Prisoner In Disguise

Prisoner In Disguise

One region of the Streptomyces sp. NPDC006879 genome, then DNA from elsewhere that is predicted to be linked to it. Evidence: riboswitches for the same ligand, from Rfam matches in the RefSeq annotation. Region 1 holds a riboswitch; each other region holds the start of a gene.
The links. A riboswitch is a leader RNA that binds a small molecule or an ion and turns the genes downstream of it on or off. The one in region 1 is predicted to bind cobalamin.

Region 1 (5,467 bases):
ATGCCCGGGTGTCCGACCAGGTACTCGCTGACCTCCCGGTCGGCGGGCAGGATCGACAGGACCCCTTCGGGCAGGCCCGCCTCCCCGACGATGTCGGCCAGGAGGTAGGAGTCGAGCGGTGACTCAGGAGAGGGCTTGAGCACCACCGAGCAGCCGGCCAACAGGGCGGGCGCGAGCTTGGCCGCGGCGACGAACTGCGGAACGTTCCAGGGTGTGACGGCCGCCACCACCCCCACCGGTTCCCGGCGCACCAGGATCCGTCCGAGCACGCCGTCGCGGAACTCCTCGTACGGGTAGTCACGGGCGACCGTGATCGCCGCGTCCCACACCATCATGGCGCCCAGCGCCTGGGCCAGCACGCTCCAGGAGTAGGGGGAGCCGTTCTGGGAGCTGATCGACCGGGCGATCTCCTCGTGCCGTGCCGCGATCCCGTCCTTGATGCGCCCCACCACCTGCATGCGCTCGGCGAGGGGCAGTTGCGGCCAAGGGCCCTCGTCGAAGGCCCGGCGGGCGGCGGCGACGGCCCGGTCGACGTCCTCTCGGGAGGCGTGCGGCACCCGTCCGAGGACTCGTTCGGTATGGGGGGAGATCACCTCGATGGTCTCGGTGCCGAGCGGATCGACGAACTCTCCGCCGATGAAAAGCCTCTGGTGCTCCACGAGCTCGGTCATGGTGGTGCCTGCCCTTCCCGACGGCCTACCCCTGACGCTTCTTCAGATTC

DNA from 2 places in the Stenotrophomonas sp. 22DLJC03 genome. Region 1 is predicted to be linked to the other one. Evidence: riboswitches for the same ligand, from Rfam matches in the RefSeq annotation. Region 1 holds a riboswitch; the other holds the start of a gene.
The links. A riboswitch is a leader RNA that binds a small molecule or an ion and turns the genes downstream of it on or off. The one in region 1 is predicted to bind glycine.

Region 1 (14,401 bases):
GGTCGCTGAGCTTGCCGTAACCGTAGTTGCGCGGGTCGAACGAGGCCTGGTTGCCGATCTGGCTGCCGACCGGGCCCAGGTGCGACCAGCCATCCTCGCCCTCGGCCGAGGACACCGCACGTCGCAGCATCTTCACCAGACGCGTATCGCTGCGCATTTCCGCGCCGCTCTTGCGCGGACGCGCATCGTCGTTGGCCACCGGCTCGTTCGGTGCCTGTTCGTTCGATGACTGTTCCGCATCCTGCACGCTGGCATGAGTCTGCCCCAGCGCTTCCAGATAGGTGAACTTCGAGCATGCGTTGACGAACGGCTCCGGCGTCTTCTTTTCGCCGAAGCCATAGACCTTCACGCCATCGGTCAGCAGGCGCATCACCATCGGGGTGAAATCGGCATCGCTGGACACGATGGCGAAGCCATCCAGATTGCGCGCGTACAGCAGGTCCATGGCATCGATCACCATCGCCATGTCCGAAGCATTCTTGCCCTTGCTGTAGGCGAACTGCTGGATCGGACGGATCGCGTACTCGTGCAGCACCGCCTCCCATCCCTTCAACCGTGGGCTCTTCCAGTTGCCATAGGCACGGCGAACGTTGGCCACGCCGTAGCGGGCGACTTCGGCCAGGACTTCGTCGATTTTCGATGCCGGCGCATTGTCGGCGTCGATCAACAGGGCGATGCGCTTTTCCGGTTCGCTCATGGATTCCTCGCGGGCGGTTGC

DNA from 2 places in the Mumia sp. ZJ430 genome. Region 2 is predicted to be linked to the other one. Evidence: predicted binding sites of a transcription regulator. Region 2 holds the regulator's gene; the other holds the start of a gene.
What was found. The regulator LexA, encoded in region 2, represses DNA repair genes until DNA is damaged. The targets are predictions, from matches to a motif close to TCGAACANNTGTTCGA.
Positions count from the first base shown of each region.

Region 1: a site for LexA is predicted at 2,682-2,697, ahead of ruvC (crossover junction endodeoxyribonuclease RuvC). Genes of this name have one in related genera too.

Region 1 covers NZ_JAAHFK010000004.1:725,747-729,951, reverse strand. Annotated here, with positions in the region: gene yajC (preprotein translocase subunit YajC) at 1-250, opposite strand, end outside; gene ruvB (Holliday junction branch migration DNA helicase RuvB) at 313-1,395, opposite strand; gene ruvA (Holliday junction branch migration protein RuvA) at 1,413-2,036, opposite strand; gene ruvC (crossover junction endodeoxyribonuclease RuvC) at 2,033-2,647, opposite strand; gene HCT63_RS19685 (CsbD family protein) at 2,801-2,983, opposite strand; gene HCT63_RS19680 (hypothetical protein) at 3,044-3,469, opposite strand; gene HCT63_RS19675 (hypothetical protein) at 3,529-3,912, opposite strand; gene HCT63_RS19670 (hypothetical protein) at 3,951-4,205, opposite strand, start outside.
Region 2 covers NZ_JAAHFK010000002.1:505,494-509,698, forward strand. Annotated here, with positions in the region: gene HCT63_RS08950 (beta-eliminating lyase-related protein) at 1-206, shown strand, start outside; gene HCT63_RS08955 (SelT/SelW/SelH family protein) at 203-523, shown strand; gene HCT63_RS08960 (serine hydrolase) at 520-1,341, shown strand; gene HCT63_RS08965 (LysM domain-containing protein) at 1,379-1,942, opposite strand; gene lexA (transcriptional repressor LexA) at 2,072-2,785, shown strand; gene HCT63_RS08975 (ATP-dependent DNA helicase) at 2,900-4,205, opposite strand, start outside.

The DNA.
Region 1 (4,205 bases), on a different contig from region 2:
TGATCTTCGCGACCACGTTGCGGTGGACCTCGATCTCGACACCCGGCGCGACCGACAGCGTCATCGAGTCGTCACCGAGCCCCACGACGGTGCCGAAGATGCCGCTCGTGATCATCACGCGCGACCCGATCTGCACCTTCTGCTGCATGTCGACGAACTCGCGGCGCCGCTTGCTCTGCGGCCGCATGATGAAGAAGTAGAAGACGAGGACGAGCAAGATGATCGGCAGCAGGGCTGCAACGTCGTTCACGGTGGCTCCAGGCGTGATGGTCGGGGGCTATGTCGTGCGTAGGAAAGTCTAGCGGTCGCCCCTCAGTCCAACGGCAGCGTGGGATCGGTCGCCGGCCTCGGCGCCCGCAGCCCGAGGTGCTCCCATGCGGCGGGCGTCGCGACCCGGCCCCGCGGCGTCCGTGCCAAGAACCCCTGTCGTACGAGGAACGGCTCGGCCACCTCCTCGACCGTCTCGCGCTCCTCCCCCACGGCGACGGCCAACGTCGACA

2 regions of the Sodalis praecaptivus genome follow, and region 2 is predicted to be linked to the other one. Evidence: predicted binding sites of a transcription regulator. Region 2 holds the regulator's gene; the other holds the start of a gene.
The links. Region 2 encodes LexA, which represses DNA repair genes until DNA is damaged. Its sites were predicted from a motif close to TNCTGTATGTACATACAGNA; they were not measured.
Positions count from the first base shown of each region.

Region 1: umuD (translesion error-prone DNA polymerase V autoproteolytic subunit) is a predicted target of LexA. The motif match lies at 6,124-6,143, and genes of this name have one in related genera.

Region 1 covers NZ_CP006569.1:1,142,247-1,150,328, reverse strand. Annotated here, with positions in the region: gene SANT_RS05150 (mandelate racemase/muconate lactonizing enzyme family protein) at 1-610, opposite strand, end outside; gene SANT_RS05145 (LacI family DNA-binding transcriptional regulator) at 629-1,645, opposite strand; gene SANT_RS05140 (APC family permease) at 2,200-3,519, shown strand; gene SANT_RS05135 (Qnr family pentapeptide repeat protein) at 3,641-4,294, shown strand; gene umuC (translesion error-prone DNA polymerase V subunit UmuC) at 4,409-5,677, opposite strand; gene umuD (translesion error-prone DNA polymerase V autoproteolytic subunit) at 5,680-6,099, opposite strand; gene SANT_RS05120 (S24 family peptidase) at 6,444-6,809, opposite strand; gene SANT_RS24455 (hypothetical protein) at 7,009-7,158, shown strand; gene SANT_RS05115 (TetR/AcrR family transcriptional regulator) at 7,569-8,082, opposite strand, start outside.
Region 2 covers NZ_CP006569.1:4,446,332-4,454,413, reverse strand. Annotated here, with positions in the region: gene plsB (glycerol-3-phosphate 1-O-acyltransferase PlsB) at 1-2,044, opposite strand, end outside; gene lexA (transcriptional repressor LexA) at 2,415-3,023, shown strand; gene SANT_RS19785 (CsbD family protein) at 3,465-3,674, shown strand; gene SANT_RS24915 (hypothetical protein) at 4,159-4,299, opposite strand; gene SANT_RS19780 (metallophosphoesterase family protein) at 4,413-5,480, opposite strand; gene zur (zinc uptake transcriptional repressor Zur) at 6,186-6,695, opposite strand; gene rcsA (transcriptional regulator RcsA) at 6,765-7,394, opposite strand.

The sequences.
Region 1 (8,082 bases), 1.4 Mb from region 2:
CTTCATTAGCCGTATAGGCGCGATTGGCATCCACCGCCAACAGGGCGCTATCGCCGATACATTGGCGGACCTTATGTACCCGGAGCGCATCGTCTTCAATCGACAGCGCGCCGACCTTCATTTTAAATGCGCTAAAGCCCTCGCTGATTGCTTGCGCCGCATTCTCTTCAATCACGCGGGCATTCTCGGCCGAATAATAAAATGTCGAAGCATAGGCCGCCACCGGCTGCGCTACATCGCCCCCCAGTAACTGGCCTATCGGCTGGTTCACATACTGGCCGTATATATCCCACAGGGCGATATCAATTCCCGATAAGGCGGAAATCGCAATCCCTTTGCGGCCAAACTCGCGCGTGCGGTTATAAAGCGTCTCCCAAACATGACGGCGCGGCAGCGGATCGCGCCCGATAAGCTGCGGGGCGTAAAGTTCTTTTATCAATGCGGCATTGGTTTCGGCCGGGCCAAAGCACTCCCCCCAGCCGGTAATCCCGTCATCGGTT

For 1975’s Prisoner in Disguise, Linda Ronstadt reunited with the team that was so successful on Heart Like a Wheel, led by producer Peter Asher and multi-instrumentalist Andrew Gold. She returned to her favorite songwriters (Lowell George, J.D. Souther, Anna McGarrigle), and though many of those works had already been recorded, Ronstadt had a way of gilding the lily. Songs like Neil Young’s “Love Is a Rose” and Little Feat’s “Roll Um Easy” almost sound like demos next to Ronstadt’s versions. Among the album’s highlights are “Silver Blue” and the title song, two J.D. Souther originals that are perfectly tailored to the uninhibited romantic longing of Ronstadt’s voice. At a time when female roles were sharply delineated, she proved it was possible to have real feelings and also have fun. Her sweetened romps through two Motown classics (“Tracks of My Tears” and “Heat Wave”) lead directly into “Many Rivers to Cross,” which morphs Jimmy Cliff’s poignant song into a hymn of empathic feminism. It’s not hard to see why singers such as Trisha Yearwood have cited Prisoner in Disguise as a key influence.

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